Bruce Boudreau, Alex Ovechkin

Ovechkin might pout, but Capitals are digging Boudreau’s new way

The Washington Capitals are 8-2-0 and are undefeated in their first six home games this season. In any sane hockey universe, that bottom line would silence critics, but head coach Bruce Boudreau’s “message sending” ways are generating the kind of controversy that should be directed at the sleepwalking Boston Bruins.

Here’s the thing, though: players like Karl Alzner told CSNWashington’s Chuck Gormley that they prefer this new era of no-nonsense accountability.

“He’s cracking down,” defenseman Karl Alzner said. “I really like stuff like that. It sucks for the guy it happens to, but accountability makes you work that much harder and do the right things all the time.”

In the short term, Boudreau pissed off his superstar winger Alex Ovechkin with his decision to go with six different skaters in an empty net situation, leading armchair leap readers to decode the disgruntled Russian’s reactions. Few people are talking about the positive side of this move, which includes a rare moment in which the team’s golden boy hasn’t been coddled. (Matt Bradley would probably be proud if he wasn’t playing for another team.)

Publicly speaking, both are quite comfortable with the situation; Boudreau thinks it’s downright expected for his start to be angry about the benching while Ovechkin is at least saying all the right things.

The truth is that if this is a crisis, then the Capitals are in a great place. Boudreau’s gambits have been working out great so far, from Ovechkin’s “benching” to starting Michal Neuvirth in the season opener all the way down to smaller moves regarding Mike Knuble and Marcus Johansson.

For all the excessive criticism of the team’s playoff struggles, people are oddly hard on a coach who’s clearly planting the seeds for greater postseason success. Even Ovechkin might see that once the frustration subsides.

Did Alex Ovechkin curse out Bruce Boudreau for benching him?

Alex Ovechkin

If you missed it last night, the Capitals pulled a huge comeback victory out over the Ducks, winning 5-4 in overtime. What you really missed out on was seeing Alex Ovechkin benched in the final minute of play while Nicklas Backstrom scored the game-tying goal. You also saw Ovechkin nailed to the bench for the better part of overtime before helping factor into Backstrom’s game-winning goal in overtime leading Versus’ own Mike Keenan to take Ovechkin to task.

Caps coach Bruce Boudreau was hailed as a “genius” after the game for making all the right moves, but did Alex Ovechkin call him something else when he was told he was sitting down? It sure seems that way according to video from our friends at

We’re not lip readers here, but it sure looks like whatever Ovechkin said to Boudreau as he was telling him he wasn’t going out for the face off wasn’t too pleasant. Boudreau saying that he didn’t think the best pure goal scorer on his team had it in him to score the goal they needed makes for an awfully large condemnation of Ovechkin’s play last night.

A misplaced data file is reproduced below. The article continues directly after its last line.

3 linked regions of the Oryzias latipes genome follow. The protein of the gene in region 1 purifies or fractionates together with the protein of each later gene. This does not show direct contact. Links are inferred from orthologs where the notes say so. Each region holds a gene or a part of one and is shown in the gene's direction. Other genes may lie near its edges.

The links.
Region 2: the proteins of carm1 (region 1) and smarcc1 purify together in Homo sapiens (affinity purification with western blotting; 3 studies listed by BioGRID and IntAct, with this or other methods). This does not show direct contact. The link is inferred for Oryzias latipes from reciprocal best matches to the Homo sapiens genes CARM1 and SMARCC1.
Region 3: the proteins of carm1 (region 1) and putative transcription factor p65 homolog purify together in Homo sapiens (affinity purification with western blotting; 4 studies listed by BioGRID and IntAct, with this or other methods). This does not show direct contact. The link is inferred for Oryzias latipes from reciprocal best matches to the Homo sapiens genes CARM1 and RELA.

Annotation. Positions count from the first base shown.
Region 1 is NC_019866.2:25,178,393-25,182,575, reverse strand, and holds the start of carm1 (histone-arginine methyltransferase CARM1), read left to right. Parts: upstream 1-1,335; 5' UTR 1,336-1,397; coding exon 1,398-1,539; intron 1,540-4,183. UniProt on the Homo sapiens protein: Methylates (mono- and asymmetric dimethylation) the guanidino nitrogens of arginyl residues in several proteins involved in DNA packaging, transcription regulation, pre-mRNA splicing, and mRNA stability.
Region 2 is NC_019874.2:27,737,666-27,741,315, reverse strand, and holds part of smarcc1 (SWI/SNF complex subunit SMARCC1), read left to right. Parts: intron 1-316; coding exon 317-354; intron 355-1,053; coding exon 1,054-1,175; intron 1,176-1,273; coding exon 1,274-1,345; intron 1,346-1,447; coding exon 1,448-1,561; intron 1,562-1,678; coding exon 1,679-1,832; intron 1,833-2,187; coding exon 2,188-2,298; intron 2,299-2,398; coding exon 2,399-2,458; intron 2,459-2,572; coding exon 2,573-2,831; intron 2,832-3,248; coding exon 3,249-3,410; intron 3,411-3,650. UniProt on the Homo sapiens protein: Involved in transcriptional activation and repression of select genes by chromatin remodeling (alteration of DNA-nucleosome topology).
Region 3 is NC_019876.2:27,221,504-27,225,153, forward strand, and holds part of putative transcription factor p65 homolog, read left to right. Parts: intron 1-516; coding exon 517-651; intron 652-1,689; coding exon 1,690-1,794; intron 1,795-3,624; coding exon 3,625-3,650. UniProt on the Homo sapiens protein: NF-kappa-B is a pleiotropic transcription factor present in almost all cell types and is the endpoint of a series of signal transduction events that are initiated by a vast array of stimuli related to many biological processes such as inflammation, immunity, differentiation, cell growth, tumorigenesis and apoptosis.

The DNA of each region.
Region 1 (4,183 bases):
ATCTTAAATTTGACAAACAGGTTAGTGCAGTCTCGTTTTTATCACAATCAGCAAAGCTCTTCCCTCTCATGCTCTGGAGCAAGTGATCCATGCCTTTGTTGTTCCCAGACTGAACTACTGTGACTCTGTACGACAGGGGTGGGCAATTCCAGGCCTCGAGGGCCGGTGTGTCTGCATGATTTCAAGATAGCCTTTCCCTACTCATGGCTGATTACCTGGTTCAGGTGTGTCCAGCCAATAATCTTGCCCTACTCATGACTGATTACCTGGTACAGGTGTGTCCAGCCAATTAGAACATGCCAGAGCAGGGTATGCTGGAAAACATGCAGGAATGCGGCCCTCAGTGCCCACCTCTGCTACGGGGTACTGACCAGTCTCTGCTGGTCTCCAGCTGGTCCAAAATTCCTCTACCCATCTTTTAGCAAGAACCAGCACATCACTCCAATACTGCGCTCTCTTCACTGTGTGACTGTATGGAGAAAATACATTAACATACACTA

Ovechkin’s line hadn’t been performing up to par all game long and while it was their third line that was doing the damage, not even having Ovechkin out there with your goalie pulled as the extra attacker defies all conventional wisdom.

Is Boudreau a genius here or did he manage to cause a rift with the team’s best player? You can’t bag on a guy when he’s right, but when you’re looking to get your best player motivated, perhaps poking the bear will pay off in the end.

For Boudreau’s sake, he’d better hope so.

Alex Ovechkin doesn’t seem happy with Bruce Boudreau’s comments

Montreal Canadiens v Washington Capitals - Game Five

It’s not often that an undefeated team faces as much heat as the Washington Capitals are dealing with, but their sloppy win against the Tampa Bay Lightning raised red flags. Alex Ovechkin’s struggles weren’t lost on Bruce Boudreau, who said the star winger “has a long way to go.”

Judging by his comments to’s Chuck Gormley, Ovechkin wasn’t exactly chomping at the bit to respond to his coach’s criticisms.

“I think everybody can be better,” Ovechkin said. “I think that has to be between me and him and I don’t want to comment on it.”

Boudreau isn’t exactly going the low-risk route during a season of intense scrutiny. He showed the courage to ruffle his best player’s feathers and made the gut decision to start Michal Neuvirth instead of Tomas Vokoun in the season opener. Those aren’t exactly easy situations to deal with, but Boudreau’s doing his best to show that his stars won’t live in a bubble this season, which seemed to be one of the main points of Matt Bradley’s summer critique.